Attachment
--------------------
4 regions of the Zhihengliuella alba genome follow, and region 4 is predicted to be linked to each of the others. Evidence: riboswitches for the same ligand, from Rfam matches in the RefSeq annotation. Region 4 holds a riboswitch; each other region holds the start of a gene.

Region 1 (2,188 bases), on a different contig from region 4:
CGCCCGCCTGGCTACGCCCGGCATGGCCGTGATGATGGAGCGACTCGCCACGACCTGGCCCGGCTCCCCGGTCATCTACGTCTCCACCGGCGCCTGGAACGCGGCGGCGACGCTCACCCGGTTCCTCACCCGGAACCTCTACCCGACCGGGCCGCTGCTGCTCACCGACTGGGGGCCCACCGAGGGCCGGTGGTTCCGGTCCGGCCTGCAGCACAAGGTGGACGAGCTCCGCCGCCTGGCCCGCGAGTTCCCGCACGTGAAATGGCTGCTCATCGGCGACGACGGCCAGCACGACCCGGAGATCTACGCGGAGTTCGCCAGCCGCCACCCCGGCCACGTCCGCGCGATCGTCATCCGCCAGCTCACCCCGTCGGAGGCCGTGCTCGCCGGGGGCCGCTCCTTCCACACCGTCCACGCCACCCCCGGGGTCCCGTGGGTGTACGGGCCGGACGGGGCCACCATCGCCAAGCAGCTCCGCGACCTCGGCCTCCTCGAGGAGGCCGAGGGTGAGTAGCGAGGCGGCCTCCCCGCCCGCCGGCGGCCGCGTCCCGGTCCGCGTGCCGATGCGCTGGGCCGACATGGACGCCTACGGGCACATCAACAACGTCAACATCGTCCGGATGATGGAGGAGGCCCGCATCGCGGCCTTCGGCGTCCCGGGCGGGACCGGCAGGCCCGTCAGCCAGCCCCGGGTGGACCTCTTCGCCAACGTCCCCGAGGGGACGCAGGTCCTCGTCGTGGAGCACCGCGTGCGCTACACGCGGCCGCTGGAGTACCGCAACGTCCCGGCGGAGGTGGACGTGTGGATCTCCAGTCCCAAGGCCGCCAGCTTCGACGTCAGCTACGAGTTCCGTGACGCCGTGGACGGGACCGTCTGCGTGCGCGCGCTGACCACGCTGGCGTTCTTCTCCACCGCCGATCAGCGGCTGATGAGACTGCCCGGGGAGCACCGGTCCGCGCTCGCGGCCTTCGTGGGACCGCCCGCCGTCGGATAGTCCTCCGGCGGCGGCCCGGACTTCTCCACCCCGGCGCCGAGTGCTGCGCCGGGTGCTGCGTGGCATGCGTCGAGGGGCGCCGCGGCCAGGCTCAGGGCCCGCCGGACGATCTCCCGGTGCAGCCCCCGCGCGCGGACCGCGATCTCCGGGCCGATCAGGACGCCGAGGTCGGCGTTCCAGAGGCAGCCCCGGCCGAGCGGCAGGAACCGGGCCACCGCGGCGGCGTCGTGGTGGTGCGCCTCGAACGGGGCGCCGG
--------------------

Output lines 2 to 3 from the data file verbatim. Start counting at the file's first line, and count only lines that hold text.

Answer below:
Region 1 (2,188 bases), on a different contig from region 4:
CGCCCGCCTGGCTACGCCCGGCATGGCCGTGATGATGGAGCGACTCGCCACGACCTGGCCCGGCTCCCCGGTCATCTACGTCTCCACCGGCGCCTGGAACGCGGCGGCGACGCTCACCCGGTTCCTCACCCGGAACCTCTACCCGACCGGGCCGCTGCTGCTCACCGACTGGGGGCCCACCGAGGGCCGGTGGTTCCGGTCCGGCCTGCAGCACAAGGTGGACGAGCTCCGCCGCCTGGCCCGCGAGTTCCCGCACGTGAAATGGCTGCTCATCGGCGACGACGGCCAGCACGACCCGGAGATCTACGCGGAGTTCGCCAGCCGCCACCCCGGCCACGTCCGCGCGATCGTCATCCGCCAGCTCACCCCGTCGGAGGCCGTGCTCGCCGGGGGCCGCTCCTTCCACACCGTCCACGCCACCCCCGGGGTCCCGTGGGTGTACGGGCCGGACGGGGCCACCATCGCCAAGCAGCTCCGCGACCTCGGCCTCCTCGAGGAGGCCGAGGGTGAGTAGCGAGGCGGCCTCCCCGCCCGCCGGCGGCCGCGTCCCGGTCCGCGTGCCGATGCGCTGGGCCGACATGGACGCCTACGGGCACATCAACAACGTCAACATCGTCCGGATGATGGAGGAGGCCCGCATCGCGGCCTTCGGCGTCCCGGGCGGGACCGGCAGGCCCGTCAGCCAGCCCCGGGTGGACCTCTTCGCCAACGTCCCCGAGGGGACGCAGGTCCTCGTCGTGGAGCACCGCGTGCGCTACACGCGGCCGCTGGAGTACCGCAACGTCCCGGCGGAGGTGGACGTGTGGATCTCCAGTCCCAAGGCCGCCAGCTTCGACGTCAGCTACGAGTTCCGTGACGCCGTGGACGGGACCGTCTGCGTGCGCGCGCTGACCACGCTGGCGTTCTTCTCCACCGCCGATCAGCGGCTGATGAGACTGCCCGGGGAGCACCGGTCCGCGCTCGCGGCCTTCGTGGGACCGCCCGCCGTCGGATAGTCCTCCGGCGGCGGCCCGGACTTCTCCACCCCGGCGCCGAGTGCTGCGCCGGGTGCTGCGTGGCATGCGTCGAGGGGCGCCGCGGCCAGGCTCAGGGCCCGCCGGACGATCTCCCGGTGCAGCCCCCGCGCGCGGACCGCGATCTCCGGGCCGATCAGGACGCCGAGGTCGGCGTTCCAGAGGCAGCCCCGGCCGAGCGGCAGGAACCGGGCCACCGCGGCGGCGTCGTGGTGGTGCGCCTCGAACGGGGCGCCGG